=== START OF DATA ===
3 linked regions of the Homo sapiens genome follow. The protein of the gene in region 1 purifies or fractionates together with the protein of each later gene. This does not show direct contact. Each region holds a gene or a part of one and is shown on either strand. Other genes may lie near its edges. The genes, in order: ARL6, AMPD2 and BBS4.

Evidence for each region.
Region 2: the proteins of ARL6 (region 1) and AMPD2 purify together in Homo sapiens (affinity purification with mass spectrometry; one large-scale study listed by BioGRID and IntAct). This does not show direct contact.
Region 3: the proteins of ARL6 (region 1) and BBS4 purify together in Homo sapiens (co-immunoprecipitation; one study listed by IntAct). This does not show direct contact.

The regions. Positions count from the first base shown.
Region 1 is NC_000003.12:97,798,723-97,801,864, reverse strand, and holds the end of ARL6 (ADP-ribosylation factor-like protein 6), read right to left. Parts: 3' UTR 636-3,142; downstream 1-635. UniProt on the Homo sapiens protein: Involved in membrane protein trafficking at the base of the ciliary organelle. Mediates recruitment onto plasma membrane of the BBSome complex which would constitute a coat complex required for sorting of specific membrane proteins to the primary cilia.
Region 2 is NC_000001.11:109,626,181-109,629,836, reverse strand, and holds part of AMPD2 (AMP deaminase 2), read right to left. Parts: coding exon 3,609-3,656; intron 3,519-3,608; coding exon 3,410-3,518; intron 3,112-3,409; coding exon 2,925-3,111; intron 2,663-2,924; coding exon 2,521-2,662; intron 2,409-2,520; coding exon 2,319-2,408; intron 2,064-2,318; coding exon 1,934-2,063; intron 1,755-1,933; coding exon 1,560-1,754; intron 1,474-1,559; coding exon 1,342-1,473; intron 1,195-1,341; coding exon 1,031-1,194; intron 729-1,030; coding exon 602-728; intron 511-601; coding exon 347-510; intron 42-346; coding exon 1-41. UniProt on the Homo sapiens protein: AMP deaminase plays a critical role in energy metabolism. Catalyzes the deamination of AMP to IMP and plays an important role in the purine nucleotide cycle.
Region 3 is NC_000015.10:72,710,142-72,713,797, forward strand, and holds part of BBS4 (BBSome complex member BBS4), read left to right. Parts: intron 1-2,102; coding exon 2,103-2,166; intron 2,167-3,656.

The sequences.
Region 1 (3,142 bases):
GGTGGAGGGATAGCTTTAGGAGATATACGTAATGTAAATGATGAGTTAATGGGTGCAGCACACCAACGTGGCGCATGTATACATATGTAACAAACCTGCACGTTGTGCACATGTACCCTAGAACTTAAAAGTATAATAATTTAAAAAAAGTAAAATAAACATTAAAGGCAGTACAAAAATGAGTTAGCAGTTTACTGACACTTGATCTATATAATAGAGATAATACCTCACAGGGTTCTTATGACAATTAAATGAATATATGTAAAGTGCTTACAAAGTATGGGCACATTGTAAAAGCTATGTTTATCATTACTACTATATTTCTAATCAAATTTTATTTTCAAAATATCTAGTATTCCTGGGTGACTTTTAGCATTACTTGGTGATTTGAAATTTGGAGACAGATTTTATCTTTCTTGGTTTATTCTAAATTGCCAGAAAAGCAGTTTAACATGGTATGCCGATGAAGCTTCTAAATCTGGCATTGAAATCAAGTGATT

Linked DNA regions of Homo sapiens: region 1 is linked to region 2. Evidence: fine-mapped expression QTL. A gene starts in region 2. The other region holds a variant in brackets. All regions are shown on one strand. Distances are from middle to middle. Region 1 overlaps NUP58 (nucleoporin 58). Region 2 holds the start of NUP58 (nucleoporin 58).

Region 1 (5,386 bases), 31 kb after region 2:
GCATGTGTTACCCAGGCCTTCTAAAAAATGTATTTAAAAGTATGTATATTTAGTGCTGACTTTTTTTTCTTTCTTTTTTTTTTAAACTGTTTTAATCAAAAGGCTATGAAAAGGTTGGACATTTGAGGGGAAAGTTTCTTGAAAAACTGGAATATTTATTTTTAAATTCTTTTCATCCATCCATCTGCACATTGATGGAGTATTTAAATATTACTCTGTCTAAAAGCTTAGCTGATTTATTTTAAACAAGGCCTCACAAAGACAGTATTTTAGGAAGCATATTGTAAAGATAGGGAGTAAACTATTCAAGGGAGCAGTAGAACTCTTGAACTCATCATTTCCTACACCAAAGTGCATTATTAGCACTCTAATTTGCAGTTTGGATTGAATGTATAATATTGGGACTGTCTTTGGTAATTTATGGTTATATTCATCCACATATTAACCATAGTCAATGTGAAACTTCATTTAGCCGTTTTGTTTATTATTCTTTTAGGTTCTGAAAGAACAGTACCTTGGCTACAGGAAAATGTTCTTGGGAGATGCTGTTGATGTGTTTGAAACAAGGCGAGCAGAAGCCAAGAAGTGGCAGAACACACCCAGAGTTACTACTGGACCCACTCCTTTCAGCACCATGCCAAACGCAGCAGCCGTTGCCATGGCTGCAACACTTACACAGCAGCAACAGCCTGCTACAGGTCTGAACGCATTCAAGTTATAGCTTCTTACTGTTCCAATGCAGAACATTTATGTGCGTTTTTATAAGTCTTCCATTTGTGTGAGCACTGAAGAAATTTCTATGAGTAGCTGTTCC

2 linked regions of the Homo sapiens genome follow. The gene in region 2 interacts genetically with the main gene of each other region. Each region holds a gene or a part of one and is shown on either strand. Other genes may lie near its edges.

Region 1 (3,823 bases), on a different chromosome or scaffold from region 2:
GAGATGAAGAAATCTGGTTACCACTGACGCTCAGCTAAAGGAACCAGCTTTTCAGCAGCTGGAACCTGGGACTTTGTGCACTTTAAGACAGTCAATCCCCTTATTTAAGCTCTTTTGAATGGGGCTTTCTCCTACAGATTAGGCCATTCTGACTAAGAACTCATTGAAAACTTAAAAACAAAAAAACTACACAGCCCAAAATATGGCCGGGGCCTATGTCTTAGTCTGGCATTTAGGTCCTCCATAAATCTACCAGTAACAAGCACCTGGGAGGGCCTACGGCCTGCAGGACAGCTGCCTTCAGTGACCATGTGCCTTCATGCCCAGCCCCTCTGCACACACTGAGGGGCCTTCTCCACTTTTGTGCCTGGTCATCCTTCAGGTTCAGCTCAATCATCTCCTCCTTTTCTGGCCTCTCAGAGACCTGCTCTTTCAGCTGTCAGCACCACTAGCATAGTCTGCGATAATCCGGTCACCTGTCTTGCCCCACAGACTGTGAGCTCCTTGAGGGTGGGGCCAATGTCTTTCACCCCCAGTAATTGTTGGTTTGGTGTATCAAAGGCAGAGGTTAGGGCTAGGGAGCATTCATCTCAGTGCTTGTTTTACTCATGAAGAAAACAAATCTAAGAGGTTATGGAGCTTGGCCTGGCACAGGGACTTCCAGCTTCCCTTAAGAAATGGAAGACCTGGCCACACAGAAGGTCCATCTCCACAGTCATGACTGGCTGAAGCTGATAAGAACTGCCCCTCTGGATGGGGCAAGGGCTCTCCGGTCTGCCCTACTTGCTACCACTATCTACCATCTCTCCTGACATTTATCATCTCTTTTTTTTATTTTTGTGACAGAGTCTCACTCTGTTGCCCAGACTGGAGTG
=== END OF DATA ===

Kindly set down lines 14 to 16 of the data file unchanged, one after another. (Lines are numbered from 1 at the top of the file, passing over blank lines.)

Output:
GCATGTGTTACCCAGGCCTTCTAAAAAATGTATTTAAAAGTATGTATATTTAGTGCTGACTTTTTTTTCTTTCTTTTTTTTTTAAACTGTTTTAATCAAAAGGCTATGAAAAGGTTGGACATTTGAGGGGAAAGTTTCTTGAAAAACTGGAATATTTATTTTTAAATTCTTTTCATCCATCCATCTGCACATTGATGGAGTATTTAAATATTACTCTGTCTAAAAGCTTAGCTGATTTATTTTAAACAAGGCCTCACAAAGACAGTATTTTAGGAAGCATATTGTAAAGATAGGGAGTAAACTATTCAAGGGAGCAGTAGAACTCTTGAACTCATCATTTCCTACACCAAAGTGCATTATTAGCACTCTAATTTGCAGTTTGGATTGAATGTATAATATTGGGACTGTCTTTGGTAATTTATGGTTATATTCATCCACATATTAACCATAGTCAATGTGAAACTTCATTTAGCCGTTTTGTTTATTATTCTTTTAGGTTCTGAAAGAACAGTACCTTGGCTACAGGAAAATGTTCTTGGGAGATGCTGTTGATGTGTTTGAAACAAGGCGAGCAGAAGCCAAGAAGTGGCAGAACACACCCAGAGTTACTACTGGACCCACTCCTTTCAGCACCATGCCAAACGCAGCAGCCGTTGCCATGGCTGCAACACTTACACAGCAGCAACAGCCTGCTACAGGTCTGAACGCATTCAAGTTATAGCTTCTTACTGTTCCAATGCAGAACATTTATGTGCGTTTTTATAAGTCTTCCATTTGTGTGAGCACTGAAGAAATTTCTATGAGTAGCTGTTCC

2 linked regions of the Homo sapiens genome follow. The gene in region 2 interacts genetically with the main gene of each other region. Each region holds a gene or a part of one and is shown on either strand. Other genes may lie near its edges.

Region 1 (3,823 bases), on a different chromosome or scaffold from region 2: